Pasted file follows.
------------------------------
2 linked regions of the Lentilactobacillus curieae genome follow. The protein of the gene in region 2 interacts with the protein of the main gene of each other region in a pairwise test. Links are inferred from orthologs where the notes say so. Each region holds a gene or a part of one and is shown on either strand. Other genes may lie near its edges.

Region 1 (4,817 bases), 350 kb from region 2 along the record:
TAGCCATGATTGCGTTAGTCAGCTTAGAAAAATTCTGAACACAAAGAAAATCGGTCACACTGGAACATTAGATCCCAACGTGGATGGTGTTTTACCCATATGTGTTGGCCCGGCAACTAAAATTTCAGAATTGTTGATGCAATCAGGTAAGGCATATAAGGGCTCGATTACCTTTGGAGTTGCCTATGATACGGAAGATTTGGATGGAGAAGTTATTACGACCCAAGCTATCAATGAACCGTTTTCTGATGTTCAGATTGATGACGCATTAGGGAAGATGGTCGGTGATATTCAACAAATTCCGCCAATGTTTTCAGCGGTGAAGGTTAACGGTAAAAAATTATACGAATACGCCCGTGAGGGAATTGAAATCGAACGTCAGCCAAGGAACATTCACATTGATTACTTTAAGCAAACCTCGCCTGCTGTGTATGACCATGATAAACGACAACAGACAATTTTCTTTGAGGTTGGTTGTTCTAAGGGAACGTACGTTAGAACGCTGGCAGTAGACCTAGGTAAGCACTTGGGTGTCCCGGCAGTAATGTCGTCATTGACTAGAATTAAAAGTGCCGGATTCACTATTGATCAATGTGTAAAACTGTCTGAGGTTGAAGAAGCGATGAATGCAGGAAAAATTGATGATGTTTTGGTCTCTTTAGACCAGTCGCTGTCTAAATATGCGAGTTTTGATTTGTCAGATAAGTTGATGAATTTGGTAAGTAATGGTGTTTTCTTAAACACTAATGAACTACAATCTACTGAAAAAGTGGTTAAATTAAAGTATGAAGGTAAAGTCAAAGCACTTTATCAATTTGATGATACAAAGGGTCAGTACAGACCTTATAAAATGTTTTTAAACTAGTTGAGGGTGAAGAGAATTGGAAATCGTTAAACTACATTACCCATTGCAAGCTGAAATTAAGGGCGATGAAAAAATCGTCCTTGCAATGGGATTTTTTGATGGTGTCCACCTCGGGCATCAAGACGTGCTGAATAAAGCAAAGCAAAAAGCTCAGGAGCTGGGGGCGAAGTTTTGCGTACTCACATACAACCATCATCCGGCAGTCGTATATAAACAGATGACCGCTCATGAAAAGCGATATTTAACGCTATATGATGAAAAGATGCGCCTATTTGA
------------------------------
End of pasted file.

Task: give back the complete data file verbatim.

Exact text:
2 linked regions of the Lentilactobacillus curieae genome follow. The protein of the gene in region 2 interacts with the protein of the main gene of each other region in a pairwise test. Links are inferred from orthologs where the notes say so. Each region holds a gene or a part of one and is shown on either strand. Other genes may lie near its edges.

Region 1 (4,817 bases), 350 kb from region 2 along the record:
TAGCCATGATTGCGTTAGTCAGCTTAGAAAAATTCTGAACACAAAGAAAATCGGTCACACTGGAACATTAGATCCCAACGTGGATGGTGTTTTACCCATATGTGTTGGCCCGGCAACTAAAATTTCAGAATTGTTGATGCAATCAGGTAAGGCATATAAGGGCTCGATTACCTTTGGAGTTGCCTATGATACGGAAGATTTGGATGGAGAAGTTATTACGACCCAAGCTATCAATGAACCGTTTTCTGATGTTCAGATTGATGACGCATTAGGGAAGATGGTCGGTGATATTCAACAAATTCCGCCAATGTTTTCAGCGGTGAAGGTTAACGGTAAAAAATTATACGAATACGCCCGTGAGGGAATTGAAATCGAACGTCAGCCAAGGAACATTCACATTGATTACTTTAAGCAAACCTCGCCTGCTGTGTATGACCATGATAAACGACAACAGACAATTTTCTTTGAGGTTGGTTGTTCTAAGGGAACGTACGTTAGAACGCTGGCAGTAGACCTAGGTAAGCACTTGGGTGTCCCGGCAGTAATGTCGTCATTGACTAGAATTAAAAGTGCCGGATTCACTATTGATCAATGTGTAAAACTGTCTGAGGTTGAAGAAGCGATGAATGCAGGAAAAATTGATGATGTTTTGGTCTCTTTAGACCAGTCGCTGTCTAAATATGCGAGTTTTGATTTGTCAGATAAGTTGATGAATTTGGTAAGTAATGGTGTTTTCTTAAACACTAATGAACTACAATCTACTGAAAAAGTGGTTAAATTAAAGTATGAAGGTAAAGTCAAAGCACTTTATCAATTTGATGATACAAAGGGTCAGTACAGACCTTATAAAATGTTTTTAAACTAGTTGAGGGTGAAGAGAATTGGAAATCGTTAAACTACATTACCCATTGCAAGCTGAAATTAAGGGCGATGAAAAAATCGTCCTTGCAATGGGATTTTTTGATGGTGTCCACCTCGGGCATCAAGACGTGCTGAATAAAGCAAAGCAAAAAGCTCAGGAGCTGGGGGCGAAGTTTTGCGTACTCACATACAACCATCATCCGGCAGTCGTATATAAACAGATGACCGCTCATGAAAAGCGATATTTAACGCTATATGATGAAAAGATGCGCCTATTTGA